Guys, things are stressful out there. Unless you’re in a coma—then you might be able to relax. Maybe not. I don’t know, I’ve never been in a coma. Perhaps being in a coma is very stressful. For those of us relegated to a life of horrifying consciousness, though, it’s a real shit show—especially if you are compassionate, or have something like a conscience. Whether it’s a natural disaster (which I firmly believe we are experiencing at a much higher rate due to all the man-induced damage, because science, and really, when it seems like each successive event is the worst of its kind, how can you argue against?), or the daily, often hourly what-the-fuck moments handed down from governments regional, national, and international, it seems impossible to complete one reflection on how to positively impact/change/resist one situation before being forced to react to the next.
How do you cope?
Sometimes, you have to shut the world off, or risk being overwhelmed. Sometimes, you need a little break. Sometimes, despite the heat, you need a warm blanket of an album to soothe your frayed and frazzled nerves. For me, one of those albums is Some Fantastic Place. Released by Squeeze in 1993 (nearly 25 years ago!), Some Fantastic Place came at a time in the band’s career where they were being largely ignored commercially, and only about five years out from calling it quits for a second time (the first being back in 1982—I could go on and on about this band if anyone’s curious…anyone?), which is a shame, because they were making some of the best music of their career, and SFP is often considered by fans (myself included) to be the third in a trio of albums (preceded by Frank (1989) and Play (1991)) that showcase the band at the height of their abilities both in the lyrics of Chris Difford and the music (and voice and guitar) of Glenn Tilbrook. The album that followed, Ridiculous (1995), is pretty good, though not as consistent in my opinion, and the last album of Squeeze’s second coming, Domino (1998), has some great moments, but is one I really only suggest to completists. If you’re still with me at this point, there is a third act to Squeeze, and the first album to come out of it, Cradle to the Grave (2015), is a very fine return (essentially a soundtrack to a TV show for the BBC that I have not seen, the album reminds me a lot of Kinks albums like Arthur or Lola Versus Powerman that had a very definite throughline—an almost Broadway musical-like quality), and their new album, The Knowledge, is due out this fall (if you couldn’t guess, I’m very excited).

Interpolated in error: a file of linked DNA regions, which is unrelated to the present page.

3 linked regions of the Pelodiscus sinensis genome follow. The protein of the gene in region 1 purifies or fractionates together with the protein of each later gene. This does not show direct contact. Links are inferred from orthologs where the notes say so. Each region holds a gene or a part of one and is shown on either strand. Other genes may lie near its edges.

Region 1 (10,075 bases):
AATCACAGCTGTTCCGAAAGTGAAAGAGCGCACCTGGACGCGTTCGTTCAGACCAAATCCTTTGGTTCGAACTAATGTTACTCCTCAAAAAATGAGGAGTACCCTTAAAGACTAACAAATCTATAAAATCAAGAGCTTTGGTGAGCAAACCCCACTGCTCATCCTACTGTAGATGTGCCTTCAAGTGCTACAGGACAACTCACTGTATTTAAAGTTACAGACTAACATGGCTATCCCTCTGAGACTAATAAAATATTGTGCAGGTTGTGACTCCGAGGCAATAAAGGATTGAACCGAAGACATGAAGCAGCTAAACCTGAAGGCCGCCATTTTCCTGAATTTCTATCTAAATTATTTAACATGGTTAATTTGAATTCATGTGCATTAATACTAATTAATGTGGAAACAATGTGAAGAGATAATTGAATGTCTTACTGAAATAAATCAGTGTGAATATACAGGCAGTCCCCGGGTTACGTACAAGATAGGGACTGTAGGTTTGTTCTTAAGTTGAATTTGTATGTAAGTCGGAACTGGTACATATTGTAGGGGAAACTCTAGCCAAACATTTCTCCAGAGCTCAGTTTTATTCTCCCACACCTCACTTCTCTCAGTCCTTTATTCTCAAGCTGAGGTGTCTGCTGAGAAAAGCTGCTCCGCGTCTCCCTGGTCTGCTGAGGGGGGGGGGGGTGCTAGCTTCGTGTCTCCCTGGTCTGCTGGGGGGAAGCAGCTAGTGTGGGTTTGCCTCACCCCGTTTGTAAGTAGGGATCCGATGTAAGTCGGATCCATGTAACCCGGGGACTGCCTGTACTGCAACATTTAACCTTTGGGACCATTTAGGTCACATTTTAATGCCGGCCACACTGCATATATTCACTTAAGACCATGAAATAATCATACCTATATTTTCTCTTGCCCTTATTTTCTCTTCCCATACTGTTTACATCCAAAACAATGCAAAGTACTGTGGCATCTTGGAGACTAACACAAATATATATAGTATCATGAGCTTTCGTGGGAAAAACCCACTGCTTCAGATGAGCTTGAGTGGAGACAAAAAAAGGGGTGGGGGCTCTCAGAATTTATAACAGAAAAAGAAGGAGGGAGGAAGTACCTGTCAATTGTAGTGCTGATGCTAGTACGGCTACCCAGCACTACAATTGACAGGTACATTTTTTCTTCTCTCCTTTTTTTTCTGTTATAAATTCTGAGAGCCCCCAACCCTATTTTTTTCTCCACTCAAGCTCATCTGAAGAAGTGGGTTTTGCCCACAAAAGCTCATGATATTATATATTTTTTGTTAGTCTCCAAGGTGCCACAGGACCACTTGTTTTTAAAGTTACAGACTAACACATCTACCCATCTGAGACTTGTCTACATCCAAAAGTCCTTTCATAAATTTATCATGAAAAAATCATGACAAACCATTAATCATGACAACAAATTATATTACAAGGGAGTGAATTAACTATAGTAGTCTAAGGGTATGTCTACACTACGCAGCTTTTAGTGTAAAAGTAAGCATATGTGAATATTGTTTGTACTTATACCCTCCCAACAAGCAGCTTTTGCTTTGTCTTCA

Why am I going on and on about Squeeze right now? Especially recommending an album that came out roughly a quarter century ago? Do I need a reason? This is what I do in times of stress that isn’t drinking excessively (thankfully something I’ve managed to break the habit of), compulsive eating, or just checking out completely. We’ve got to stay engaged, and for me, this means taking a step back every once in awhile, listening to a favorite album, and trying to play along to and master Glenn Tilbrook’s riff on “Third Rail” (read: cursing and failing). What do you do? How do you manage? I’m genuinely curious.
This week’s Limited Engagement features four of the five members of The SunPunchers: Betsy Ganz, Jon Rauhouse, Serena Fonze, and Dominic Armstrong (Lindsay Cates was not in attendance). These four fantastic musicians crammed their gear into our front room, played two gorgeous songs (“Hold You Now” and “Sodium Pentothal Blues”), then sat and talked to me for about an hour or so. Have I ever mentioned how much I love having musicians on the show? If I haven’t, you should know that it is a tremendous amount. You can get The SunPuncher’s EP, Honey, on their website, and their first full length album, Levity (which is one of my favorite albums of 2017 thus far), is available on Bandcamp, or you can pick up a copy locally over at Stinkweeds.